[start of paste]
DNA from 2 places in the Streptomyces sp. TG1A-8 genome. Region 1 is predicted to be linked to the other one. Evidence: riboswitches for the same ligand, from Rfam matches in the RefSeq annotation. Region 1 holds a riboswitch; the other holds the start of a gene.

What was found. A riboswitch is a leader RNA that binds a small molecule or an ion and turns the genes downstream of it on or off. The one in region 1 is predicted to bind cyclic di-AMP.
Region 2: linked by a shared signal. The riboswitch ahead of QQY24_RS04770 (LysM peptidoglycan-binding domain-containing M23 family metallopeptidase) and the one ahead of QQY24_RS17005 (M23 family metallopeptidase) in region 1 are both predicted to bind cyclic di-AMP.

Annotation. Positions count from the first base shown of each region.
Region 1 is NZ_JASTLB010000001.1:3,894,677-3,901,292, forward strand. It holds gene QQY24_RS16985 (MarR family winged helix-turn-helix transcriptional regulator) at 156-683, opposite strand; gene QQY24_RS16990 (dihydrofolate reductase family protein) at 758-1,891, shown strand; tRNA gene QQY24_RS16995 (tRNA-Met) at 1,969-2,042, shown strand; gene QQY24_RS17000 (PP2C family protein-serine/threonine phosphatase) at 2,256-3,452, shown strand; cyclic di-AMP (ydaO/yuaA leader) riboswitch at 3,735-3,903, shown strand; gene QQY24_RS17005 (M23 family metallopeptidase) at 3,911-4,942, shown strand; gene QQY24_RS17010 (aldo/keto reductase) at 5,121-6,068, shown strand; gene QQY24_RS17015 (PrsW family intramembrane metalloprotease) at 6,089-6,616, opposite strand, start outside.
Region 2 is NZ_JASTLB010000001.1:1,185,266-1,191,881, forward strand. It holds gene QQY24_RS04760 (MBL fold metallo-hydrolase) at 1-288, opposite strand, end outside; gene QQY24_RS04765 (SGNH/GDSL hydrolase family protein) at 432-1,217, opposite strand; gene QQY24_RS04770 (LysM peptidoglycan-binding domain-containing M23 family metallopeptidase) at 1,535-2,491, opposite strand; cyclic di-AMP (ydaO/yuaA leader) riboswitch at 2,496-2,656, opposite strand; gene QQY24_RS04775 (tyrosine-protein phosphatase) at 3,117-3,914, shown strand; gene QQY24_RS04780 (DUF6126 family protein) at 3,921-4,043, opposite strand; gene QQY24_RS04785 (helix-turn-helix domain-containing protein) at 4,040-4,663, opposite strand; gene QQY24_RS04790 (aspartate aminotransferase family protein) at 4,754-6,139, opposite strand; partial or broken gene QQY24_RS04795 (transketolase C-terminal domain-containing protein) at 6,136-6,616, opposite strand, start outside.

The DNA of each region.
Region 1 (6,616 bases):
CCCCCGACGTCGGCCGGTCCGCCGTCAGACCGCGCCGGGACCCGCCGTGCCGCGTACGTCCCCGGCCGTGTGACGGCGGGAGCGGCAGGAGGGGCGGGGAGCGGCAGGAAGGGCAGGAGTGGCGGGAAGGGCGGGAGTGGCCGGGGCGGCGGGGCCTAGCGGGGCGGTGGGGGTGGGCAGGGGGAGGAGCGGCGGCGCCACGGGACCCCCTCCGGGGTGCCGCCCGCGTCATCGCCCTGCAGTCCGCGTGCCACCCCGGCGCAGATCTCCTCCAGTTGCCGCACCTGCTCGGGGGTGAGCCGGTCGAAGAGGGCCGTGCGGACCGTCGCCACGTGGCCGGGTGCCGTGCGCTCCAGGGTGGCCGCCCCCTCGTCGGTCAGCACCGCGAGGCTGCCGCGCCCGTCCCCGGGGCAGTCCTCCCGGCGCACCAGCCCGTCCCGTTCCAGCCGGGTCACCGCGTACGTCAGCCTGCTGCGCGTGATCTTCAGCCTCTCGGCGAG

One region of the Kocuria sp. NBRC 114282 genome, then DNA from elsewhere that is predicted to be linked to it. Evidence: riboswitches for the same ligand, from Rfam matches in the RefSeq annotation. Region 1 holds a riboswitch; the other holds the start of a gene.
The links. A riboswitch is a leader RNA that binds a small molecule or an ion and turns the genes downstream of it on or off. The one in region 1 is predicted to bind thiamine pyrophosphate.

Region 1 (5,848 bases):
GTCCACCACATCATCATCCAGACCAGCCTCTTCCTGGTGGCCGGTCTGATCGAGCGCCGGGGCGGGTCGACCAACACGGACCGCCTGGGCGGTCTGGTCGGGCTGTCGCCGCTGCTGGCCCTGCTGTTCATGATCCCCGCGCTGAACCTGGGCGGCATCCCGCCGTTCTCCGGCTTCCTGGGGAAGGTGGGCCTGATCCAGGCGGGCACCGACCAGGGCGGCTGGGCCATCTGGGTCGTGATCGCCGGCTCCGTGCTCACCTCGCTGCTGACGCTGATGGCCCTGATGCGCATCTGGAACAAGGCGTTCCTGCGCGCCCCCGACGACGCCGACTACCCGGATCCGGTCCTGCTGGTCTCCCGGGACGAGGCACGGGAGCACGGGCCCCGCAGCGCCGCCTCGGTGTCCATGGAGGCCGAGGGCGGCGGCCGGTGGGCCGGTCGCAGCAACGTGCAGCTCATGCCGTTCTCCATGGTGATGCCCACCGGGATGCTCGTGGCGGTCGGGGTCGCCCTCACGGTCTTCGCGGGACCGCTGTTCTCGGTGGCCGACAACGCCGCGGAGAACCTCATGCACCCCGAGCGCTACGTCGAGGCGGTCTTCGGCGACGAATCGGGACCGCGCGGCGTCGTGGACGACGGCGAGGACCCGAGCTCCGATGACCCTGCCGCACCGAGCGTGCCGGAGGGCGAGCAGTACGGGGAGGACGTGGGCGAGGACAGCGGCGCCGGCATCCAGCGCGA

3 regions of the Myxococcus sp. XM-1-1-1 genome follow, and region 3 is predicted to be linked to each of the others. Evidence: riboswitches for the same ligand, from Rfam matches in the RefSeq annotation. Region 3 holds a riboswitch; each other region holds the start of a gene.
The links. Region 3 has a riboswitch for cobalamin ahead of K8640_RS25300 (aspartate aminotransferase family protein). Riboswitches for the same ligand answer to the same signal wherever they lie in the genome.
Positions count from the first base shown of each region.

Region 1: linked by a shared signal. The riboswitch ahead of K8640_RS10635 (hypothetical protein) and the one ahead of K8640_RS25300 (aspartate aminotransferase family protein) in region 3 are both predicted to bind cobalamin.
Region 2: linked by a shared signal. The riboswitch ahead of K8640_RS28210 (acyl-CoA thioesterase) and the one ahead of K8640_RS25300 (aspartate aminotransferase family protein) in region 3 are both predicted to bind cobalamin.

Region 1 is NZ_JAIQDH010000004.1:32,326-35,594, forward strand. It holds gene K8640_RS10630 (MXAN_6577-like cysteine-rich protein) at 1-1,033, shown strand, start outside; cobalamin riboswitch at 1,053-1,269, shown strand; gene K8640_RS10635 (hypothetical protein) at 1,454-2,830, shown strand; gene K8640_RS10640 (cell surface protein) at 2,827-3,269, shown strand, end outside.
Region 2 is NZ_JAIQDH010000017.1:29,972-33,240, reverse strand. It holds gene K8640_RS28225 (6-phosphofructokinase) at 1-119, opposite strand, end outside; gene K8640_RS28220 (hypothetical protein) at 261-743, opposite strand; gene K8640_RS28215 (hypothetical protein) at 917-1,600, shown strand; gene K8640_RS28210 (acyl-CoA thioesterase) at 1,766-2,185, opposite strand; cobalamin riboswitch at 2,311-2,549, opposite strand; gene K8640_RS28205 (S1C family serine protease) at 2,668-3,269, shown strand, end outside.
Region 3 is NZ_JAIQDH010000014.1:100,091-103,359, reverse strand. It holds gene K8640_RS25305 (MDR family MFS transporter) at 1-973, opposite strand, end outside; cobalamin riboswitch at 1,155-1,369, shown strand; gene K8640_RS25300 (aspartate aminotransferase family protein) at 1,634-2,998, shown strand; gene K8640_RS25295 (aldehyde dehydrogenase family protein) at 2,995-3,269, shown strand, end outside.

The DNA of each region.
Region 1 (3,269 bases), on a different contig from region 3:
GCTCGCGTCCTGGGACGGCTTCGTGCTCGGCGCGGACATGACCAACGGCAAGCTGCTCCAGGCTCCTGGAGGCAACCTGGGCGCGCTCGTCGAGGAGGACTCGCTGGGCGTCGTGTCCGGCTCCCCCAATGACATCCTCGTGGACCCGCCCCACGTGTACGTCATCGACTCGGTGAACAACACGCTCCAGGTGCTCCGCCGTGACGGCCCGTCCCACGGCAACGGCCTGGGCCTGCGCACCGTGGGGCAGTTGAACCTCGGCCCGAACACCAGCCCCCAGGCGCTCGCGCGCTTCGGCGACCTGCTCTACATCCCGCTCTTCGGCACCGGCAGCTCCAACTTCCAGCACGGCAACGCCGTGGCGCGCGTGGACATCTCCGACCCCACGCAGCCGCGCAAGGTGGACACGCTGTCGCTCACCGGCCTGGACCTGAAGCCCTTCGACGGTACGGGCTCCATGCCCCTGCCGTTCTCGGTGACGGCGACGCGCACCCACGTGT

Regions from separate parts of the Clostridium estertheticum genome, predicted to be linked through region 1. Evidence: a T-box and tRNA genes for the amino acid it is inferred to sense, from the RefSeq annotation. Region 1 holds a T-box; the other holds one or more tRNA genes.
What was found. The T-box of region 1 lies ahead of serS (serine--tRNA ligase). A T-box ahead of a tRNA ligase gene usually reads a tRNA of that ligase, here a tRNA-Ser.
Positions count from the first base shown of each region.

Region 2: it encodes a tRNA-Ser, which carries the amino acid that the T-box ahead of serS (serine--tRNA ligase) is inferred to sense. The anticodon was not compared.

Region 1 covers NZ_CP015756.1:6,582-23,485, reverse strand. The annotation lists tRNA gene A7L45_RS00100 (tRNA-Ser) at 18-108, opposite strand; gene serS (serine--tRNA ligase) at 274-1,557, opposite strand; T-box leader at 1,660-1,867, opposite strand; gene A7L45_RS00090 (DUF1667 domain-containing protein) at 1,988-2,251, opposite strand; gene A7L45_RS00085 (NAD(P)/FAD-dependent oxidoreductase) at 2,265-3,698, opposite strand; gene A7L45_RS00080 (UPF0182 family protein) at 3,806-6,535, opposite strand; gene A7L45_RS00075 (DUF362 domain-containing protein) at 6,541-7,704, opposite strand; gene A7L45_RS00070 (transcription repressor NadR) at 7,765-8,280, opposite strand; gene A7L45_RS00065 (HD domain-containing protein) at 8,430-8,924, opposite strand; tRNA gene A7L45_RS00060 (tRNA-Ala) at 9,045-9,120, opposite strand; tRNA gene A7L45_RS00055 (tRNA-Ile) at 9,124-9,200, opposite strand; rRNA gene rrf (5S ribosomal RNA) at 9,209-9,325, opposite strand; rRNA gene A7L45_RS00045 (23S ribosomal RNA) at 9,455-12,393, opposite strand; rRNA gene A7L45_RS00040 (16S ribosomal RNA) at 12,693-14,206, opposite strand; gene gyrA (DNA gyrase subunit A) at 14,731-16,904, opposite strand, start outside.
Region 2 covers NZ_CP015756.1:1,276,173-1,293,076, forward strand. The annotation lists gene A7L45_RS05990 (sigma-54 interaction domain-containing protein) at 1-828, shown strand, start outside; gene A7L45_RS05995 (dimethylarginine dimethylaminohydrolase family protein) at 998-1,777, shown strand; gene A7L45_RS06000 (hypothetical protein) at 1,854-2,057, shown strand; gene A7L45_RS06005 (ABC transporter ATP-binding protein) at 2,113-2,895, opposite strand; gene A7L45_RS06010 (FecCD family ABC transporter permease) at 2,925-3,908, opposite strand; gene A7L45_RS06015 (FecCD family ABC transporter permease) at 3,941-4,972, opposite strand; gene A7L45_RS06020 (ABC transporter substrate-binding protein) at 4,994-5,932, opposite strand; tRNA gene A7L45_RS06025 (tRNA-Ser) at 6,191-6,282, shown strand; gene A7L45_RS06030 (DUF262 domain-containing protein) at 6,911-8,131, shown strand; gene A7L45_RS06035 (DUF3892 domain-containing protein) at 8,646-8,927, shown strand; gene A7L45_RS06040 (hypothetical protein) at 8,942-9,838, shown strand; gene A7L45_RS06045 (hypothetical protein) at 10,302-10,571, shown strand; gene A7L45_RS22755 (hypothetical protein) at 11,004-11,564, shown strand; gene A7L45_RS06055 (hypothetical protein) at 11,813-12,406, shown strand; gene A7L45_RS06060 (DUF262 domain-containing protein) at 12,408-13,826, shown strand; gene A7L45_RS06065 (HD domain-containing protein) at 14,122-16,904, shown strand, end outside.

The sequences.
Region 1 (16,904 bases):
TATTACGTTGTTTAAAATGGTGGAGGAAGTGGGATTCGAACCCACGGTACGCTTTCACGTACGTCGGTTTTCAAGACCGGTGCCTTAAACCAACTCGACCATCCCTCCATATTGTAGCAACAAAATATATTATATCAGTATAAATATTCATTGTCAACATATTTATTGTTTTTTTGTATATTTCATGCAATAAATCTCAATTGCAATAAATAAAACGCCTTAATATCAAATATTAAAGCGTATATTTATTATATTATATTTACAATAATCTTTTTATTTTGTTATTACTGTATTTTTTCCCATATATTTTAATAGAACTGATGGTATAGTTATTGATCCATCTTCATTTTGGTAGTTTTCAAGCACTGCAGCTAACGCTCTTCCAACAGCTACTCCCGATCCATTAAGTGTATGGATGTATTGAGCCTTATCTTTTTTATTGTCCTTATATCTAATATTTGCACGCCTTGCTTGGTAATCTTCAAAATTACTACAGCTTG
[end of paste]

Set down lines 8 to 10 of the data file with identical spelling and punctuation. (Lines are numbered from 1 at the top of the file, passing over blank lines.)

Region 1 (6,616 bases):
CCCCCGACGTCGGCCGGTCCGCCGTCAGACCGCGCCGGGACCCGCCGTGCCGCGTACGTCCCCGGCCGTGTGACGGCGGGAGCGGCAGGAGGGGCGGGGAGCGGCAGGAAGGGCAGGAGTGGCGGGAAGGGCGGGAGTGGCCGGGGCGGCGGGGCCTAGCGGGGCGGTGGGGGTGGGCAGGGGGAGGAGCGGCGGCGCCACGGGACCCCCTCCGGGGTGCCGCCCGCGTCATCGCCCTGCAGTCCGCGTGCCACCCCGGCGCAGATCTCCTCCAGTTGCCGCACCTGCTCGGGGGTGAGCCGGTCGAAGAGGGCCGTGCGGACCGTCGCCACGTGGCCGGGTGCCGTGCGCTCCAGGGTGGCCGCCCCCTCGTCGGTCAGCACCGCGAGGCTGCCGCGCCCGTCCCCGGGGCAGTCCTCCCGGCGCACCAGCCCGTCCCGTTCCAGCCGGGTCACCGCGTACGTCAGCCTGCTGCGCGTGATCTTCAGCCTCTCGGCGAG

One region of the Kocuria sp. NBRC 114282 genome, then DNA from elsewhere that is predicted to be linked to it. Evidence: riboswitches for the same ligand, from Rfam matches in the RefSeq annotation. Region 1 holds a riboswitch; the other holds the start of a gene.